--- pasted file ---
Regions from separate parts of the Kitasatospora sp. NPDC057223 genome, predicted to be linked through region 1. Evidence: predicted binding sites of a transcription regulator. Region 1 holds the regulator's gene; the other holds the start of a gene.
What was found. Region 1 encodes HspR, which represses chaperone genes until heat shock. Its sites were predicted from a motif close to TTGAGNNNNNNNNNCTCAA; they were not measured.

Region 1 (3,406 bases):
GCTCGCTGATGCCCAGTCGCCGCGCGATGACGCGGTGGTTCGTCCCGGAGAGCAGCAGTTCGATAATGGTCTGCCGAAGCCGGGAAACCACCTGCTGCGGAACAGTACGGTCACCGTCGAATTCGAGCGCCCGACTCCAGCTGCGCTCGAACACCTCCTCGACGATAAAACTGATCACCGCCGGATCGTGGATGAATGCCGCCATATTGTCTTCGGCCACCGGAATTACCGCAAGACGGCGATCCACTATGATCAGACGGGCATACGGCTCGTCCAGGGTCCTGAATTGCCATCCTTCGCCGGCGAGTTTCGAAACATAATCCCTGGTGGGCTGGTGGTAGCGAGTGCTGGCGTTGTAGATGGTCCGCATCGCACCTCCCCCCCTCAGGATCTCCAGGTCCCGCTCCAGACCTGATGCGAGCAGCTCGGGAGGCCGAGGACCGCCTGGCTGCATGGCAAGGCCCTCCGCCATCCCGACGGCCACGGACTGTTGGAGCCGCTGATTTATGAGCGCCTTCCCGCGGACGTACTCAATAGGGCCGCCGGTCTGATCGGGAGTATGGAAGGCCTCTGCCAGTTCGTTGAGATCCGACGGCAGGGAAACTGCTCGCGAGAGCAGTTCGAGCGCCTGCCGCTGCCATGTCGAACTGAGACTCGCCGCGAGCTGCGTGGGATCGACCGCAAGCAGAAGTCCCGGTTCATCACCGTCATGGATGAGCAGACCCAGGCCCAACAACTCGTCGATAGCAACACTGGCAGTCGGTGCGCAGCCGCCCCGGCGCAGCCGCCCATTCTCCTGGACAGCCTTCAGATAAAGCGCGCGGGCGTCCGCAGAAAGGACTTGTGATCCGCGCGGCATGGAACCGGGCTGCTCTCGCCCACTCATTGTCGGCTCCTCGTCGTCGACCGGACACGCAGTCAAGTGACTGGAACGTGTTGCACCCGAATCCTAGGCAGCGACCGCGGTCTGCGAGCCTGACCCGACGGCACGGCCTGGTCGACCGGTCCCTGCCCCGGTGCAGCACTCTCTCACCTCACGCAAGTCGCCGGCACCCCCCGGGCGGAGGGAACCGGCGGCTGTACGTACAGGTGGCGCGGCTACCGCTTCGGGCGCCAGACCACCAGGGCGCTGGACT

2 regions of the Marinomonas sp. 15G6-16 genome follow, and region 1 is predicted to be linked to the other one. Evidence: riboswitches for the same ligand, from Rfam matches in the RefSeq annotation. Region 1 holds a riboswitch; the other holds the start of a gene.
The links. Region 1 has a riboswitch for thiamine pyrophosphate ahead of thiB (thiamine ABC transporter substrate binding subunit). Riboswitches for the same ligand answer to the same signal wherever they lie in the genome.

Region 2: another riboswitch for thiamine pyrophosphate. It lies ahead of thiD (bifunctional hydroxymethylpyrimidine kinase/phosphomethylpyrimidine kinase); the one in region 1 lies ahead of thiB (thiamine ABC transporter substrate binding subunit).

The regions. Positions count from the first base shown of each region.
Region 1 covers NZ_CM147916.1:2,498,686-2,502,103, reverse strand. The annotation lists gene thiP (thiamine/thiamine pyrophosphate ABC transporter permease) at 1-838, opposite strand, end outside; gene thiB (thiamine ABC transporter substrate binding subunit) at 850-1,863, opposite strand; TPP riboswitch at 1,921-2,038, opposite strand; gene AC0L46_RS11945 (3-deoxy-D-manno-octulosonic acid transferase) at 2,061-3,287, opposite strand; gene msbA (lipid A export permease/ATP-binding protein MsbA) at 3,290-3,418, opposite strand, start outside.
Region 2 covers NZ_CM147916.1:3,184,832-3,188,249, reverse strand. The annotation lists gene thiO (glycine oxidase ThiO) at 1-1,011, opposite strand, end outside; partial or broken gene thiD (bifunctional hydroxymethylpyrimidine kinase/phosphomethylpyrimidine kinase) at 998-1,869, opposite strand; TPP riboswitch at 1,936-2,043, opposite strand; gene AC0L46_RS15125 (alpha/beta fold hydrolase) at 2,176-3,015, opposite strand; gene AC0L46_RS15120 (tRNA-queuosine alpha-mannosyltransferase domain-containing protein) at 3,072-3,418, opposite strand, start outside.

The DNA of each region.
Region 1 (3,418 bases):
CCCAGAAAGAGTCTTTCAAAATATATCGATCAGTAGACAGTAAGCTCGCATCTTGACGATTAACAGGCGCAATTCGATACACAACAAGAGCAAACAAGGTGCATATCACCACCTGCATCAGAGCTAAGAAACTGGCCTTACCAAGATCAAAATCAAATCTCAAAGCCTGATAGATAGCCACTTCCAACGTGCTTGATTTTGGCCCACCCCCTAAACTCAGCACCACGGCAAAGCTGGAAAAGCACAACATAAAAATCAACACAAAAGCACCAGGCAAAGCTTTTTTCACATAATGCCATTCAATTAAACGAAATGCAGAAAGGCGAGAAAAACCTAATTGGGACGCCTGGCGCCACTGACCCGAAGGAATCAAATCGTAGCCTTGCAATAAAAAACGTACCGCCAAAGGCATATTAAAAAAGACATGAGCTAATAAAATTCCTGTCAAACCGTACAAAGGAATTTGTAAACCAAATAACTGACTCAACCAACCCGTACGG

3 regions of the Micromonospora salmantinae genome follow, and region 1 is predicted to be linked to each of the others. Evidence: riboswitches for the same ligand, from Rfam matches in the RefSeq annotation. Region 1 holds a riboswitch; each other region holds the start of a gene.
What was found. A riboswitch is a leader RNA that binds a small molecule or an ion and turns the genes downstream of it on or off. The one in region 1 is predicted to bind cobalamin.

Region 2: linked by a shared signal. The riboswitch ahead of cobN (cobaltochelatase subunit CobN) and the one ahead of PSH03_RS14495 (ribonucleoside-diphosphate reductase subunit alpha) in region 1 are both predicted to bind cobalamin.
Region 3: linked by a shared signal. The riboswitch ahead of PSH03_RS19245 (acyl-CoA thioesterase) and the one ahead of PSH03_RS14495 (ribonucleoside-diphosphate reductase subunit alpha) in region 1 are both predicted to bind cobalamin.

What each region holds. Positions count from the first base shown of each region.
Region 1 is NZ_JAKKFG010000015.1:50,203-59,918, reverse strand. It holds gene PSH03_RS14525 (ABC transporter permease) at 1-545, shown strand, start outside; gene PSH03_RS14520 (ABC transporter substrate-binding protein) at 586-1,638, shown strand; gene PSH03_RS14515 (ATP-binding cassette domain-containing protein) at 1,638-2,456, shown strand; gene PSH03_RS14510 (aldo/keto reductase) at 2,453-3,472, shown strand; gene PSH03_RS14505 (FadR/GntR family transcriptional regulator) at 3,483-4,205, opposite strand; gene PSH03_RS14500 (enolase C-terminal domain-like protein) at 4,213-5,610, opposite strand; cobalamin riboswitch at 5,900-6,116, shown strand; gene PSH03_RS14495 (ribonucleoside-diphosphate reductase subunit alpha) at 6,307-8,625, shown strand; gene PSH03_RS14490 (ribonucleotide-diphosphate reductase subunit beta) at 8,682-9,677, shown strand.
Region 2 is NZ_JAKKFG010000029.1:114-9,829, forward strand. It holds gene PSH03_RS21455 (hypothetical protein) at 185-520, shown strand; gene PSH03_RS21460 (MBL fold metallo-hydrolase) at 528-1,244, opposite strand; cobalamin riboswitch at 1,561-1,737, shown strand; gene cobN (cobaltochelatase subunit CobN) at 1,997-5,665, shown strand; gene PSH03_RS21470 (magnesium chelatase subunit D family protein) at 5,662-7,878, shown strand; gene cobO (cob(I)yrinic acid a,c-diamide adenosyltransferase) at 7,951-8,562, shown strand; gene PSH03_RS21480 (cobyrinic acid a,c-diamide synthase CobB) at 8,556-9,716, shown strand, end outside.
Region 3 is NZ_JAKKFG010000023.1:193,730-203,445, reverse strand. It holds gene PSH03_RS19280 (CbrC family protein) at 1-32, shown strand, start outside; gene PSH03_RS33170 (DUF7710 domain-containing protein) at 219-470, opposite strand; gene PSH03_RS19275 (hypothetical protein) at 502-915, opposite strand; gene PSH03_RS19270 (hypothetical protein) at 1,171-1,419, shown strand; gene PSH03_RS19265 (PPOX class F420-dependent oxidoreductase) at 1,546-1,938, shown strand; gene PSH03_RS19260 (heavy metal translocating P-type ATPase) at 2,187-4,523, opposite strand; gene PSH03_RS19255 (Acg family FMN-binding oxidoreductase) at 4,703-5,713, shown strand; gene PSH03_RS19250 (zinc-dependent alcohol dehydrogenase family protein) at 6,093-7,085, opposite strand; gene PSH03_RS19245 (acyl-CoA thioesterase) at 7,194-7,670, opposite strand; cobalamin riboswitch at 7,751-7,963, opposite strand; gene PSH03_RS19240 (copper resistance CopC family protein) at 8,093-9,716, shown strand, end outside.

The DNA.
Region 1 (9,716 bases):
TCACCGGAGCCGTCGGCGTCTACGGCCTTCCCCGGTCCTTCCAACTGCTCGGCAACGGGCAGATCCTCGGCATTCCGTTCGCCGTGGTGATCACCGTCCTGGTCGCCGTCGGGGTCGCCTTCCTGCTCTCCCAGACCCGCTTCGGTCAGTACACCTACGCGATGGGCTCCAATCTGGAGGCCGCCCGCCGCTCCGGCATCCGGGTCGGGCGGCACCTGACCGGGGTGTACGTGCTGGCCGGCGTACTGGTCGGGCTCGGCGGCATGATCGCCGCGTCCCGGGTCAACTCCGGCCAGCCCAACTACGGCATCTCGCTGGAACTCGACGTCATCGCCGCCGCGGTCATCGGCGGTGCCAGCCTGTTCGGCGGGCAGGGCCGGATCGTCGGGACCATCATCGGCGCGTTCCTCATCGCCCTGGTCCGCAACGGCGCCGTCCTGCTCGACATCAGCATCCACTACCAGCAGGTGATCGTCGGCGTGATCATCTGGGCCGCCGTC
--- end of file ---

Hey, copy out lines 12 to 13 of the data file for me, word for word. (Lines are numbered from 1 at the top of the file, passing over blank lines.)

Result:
Region 1 (3,418 bases):
CCCAGAAAGAGTCTTTCAAAATATATCGATCAGTAGACAGTAAGCTCGCATCTTGACGATTAACAGGCGCAATTCGATACACAACAAGAGCAAACAAGGTGCATATCACCACCTGCATCAGAGCTAAGAAACTGGCCTTACCAAGATCAAAATCAAATCTCAAAGCCTGATAGATAGCCACTTCCAACGTGCTTGATTTTGGCCCACCCCCTAAACTCAGCACCACGGCAAAGCTGGAAAAGCACAACATAAAAATCAACACAAAAGCACCAGGCAAAGCTTTTTTCACATAATGCCATTCAATTAAACGAAATGCAGAAAGGCGAGAAAAACCTAATTGGGACGCCTGGCGCCACTGACCCGAAGGAATCAAATCGTAGCCTTGCAATAAAAAACGTACCGCCAAAGGCATATTAAAAAAGACATGAGCTAATAAAATTCCTGTCAAACCGTACAAAGGAATTTGTAAACCAAATAACTGACTCAACCAACCCGTACGG